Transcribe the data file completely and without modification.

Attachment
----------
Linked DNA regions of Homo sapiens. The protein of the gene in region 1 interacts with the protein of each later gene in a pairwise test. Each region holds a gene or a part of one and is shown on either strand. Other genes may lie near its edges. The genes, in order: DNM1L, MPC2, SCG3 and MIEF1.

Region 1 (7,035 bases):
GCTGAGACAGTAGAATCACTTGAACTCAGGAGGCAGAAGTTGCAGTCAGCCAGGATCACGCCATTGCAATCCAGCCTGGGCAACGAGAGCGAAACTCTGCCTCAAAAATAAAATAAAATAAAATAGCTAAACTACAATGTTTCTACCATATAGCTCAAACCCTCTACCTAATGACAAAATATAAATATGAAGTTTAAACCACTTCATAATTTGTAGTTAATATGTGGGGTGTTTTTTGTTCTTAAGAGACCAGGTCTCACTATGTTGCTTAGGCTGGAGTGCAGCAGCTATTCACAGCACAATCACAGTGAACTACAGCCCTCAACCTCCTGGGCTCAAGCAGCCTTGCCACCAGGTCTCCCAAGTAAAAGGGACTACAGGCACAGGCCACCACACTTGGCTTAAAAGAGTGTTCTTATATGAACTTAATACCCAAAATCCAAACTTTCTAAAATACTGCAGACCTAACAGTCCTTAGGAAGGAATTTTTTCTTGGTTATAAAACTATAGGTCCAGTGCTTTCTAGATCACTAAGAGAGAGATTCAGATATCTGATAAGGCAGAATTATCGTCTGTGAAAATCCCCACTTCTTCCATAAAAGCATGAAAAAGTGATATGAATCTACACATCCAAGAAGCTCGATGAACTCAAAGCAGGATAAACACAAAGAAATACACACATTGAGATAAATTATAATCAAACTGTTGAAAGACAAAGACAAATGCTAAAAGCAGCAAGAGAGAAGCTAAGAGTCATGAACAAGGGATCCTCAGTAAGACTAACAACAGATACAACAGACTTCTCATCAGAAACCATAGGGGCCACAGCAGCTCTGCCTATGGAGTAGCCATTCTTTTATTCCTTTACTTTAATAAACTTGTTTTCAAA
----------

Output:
Linked DNA regions of Homo sapiens. The protein of the gene in region 1 interacts with the protein of each later gene in a pairwise test. Each region holds a gene or a part of one and is shown on either strand. Other genes may lie near its edges. The genes, in order: DNM1L, MPC2, SCG3 and MIEF1.

Region 1 (7,035 bases):
GCTGAGACAGTAGAATCACTTGAACTCAGGAGGCAGAAGTTGCAGTCAGCCAGGATCACGCCATTGCAATCCAGCCTGGGCAACGAGAGCGAAACTCTGCCTCAAAAATAAAATAAAATAAAATAGCTAAACTACAATGTTTCTACCATATAGCTCAAACCCTCTACCTAATGACAAAATATAAATATGAAGTTTAAACCACTTCATAATTTGTAGTTAATATGTGGGGTGTTTTTTGTTCTTAAGAGACCAGGTCTCACTATGTTGCTTAGGCTGGAGTGCAGCAGCTATTCACAGCACAATCACAGTGAACTACAGCCCTCAACCTCCTGGGCTCAAGCAGCCTTGCCACCAGGTCTCCCAAGTAAAAGGGACTACAGGCACAGGCCACCACACTTGGCTTAAAAGAGTGTTCTTATATGAACTTAATACCCAAAATCCAAACTTTCTAAAATACTGCAGACCTAACAGTCCTTAGGAAGGAATTTTTTCTTGGTTATAAAACTATAGGTCCAGTGCTTTCTAGATCACTAAGAGAGAGATTCAGATATCTGATAAGGCAGAATTATCGTCTGTGAAAATCCCCACTTCTTCCATAAAAGCATGAAAAAGTGATATGAATCTACACATCCAAGAAGCTCGATGAACTCAAAGCAGGATAAACACAAAGAAATACACACATTGAGATAAATTATAATCAAACTGTTGAAAGACAAAGACAAATGCTAAAAGCAGCAAGAGAGAAGCTAAGAGTCATGAACAAGGGATCCTCAGTAAGACTAACAACAGATACAACAGACTTCTCATCAGAAACCATAGGGGCCACAGCAGCTCTGCCTATGGAGTAGCCATTCTTTTATTCCTTTACTTTAATAAACTTGTTTTCAAA